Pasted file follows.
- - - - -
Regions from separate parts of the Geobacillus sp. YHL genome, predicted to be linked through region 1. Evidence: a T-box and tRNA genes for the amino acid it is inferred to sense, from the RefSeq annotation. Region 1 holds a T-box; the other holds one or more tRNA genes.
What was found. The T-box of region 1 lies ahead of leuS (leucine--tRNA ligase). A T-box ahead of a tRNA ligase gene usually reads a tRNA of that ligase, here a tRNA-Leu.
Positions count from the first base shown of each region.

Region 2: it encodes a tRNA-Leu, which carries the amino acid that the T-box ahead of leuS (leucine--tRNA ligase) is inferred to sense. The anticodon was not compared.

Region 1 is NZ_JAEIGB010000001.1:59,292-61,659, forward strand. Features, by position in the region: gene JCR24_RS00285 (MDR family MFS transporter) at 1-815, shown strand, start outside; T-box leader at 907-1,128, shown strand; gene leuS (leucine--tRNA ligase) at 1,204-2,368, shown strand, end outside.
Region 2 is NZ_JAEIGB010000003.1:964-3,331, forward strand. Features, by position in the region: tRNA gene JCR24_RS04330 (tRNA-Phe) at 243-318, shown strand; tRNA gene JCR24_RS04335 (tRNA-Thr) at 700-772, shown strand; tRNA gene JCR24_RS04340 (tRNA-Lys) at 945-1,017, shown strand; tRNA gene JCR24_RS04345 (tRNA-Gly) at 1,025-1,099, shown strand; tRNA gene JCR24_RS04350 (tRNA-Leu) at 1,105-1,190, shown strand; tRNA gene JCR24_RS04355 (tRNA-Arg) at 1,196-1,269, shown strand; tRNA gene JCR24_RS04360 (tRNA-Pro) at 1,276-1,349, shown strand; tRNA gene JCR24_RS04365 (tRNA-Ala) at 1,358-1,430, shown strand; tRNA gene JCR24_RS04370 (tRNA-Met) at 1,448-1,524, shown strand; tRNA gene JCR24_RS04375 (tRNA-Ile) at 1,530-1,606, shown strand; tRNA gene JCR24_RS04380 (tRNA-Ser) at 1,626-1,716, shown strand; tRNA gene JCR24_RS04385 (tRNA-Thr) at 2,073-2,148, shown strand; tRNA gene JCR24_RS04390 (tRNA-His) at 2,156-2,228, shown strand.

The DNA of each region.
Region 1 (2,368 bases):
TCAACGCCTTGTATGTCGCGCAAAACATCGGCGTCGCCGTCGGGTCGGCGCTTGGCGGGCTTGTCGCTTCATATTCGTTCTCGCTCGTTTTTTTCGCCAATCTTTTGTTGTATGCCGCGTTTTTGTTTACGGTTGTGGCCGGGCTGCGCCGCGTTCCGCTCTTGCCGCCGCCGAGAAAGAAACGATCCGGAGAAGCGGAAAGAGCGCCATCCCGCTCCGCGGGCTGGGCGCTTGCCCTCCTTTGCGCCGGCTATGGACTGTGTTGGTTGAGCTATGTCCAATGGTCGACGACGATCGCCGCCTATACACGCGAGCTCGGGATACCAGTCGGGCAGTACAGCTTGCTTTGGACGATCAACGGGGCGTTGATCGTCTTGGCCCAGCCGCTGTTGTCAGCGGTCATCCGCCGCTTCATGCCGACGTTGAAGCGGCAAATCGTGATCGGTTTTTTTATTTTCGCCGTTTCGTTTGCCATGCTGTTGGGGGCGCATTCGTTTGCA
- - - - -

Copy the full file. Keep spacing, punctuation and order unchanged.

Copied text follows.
Regions from separate parts of the Geobacillus sp. YHL genome, predicted to be linked through region 1. Evidence: a T-box and tRNA genes for the amino acid it is inferred to sense, from the RefSeq annotation. Region 1 holds a T-box; the other holds one or more tRNA genes.
What was found. The T-box of region 1 lies ahead of leuS (leucine--tRNA ligase). A T-box ahead of a tRNA ligase gene usually reads a tRNA of that ligase, here a tRNA-Leu.
Positions count from the first base shown of each region.

Region 2: it encodes a tRNA-Leu, which carries the amino acid that the T-box ahead of leuS (leucine--tRNA ligase) is inferred to sense. The anticodon was not compared.

Region 1 is NZ_JAEIGB010000001.1:59,292-61,659, forward strand. Features, by position in the region: gene JCR24_RS00285 (MDR family MFS transporter) at 1-815, shown strand, start outside; T-box leader at 907-1,128, shown strand; gene leuS (leucine--tRNA ligase) at 1,204-2,368, shown strand, end outside.
Region 2 is NZ_JAEIGB010000003.1:964-3,331, forward strand. Features, by position in the region: tRNA gene JCR24_RS04330 (tRNA-Phe) at 243-318, shown strand; tRNA gene JCR24_RS04335 (tRNA-Thr) at 700-772, shown strand; tRNA gene JCR24_RS04340 (tRNA-Lys) at 945-1,017, shown strand; tRNA gene JCR24_RS04345 (tRNA-Gly) at 1,025-1,099, shown strand; tRNA gene JCR24_RS04350 (tRNA-Leu) at 1,105-1,190, shown strand; tRNA gene JCR24_RS04355 (tRNA-Arg) at 1,196-1,269, shown strand; tRNA gene JCR24_RS04360 (tRNA-Pro) at 1,276-1,349, shown strand; tRNA gene JCR24_RS04365 (tRNA-Ala) at 1,358-1,430, shown strand; tRNA gene JCR24_RS04370 (tRNA-Met) at 1,448-1,524, shown strand; tRNA gene JCR24_RS04375 (tRNA-Ile) at 1,530-1,606, shown strand; tRNA gene JCR24_RS04380 (tRNA-Ser) at 1,626-1,716, shown strand; tRNA gene JCR24_RS04385 (tRNA-Thr) at 2,073-2,148, shown strand; tRNA gene JCR24_RS04390 (tRNA-His) at 2,156-2,228, shown strand.

The DNA of each region.
Region 1 (2,368 bases):
TCAACGCCTTGTATGTCGCGCAAAACATCGGCGTCGCCGTCGGGTCGGCGCTTGGCGGGCTTGTCGCTTCATATTCGTTCTCGCTCGTTTTTTTCGCCAATCTTTTGTTGTATGCCGCGTTTTTGTTTACGGTTGTGGCCGGGCTGCGCCGCGTTCCGCTCTTGCCGCCGCCGAGAAAGAAACGATCCGGAGAAGCGGAAAGAGCGCCATCCCGCTCCGCGGGCTGGGCGCTTGCCCTCCTTTGCGCCGGCTATGGACTGTGTTGGTTGAGCTATGTCCAATGGTCGACGACGATCGCCGCCTATACACGCGAGCTCGGGATACCAGTCGGGCAGTACAGCTTGCTTTGGACGATCAACGGGGCGTTGATCGTCTTGGCCCAGCCGCTGTTGTCAGCGGTCATCCGCCGCTTCATGCCGACGTTGAAGCGGCAAATCGTGATCGGTTTTTTTATTTTCGCCGTTTCGTTTGCCATGCTGTTGGGGGCGCATTCGTTTGCA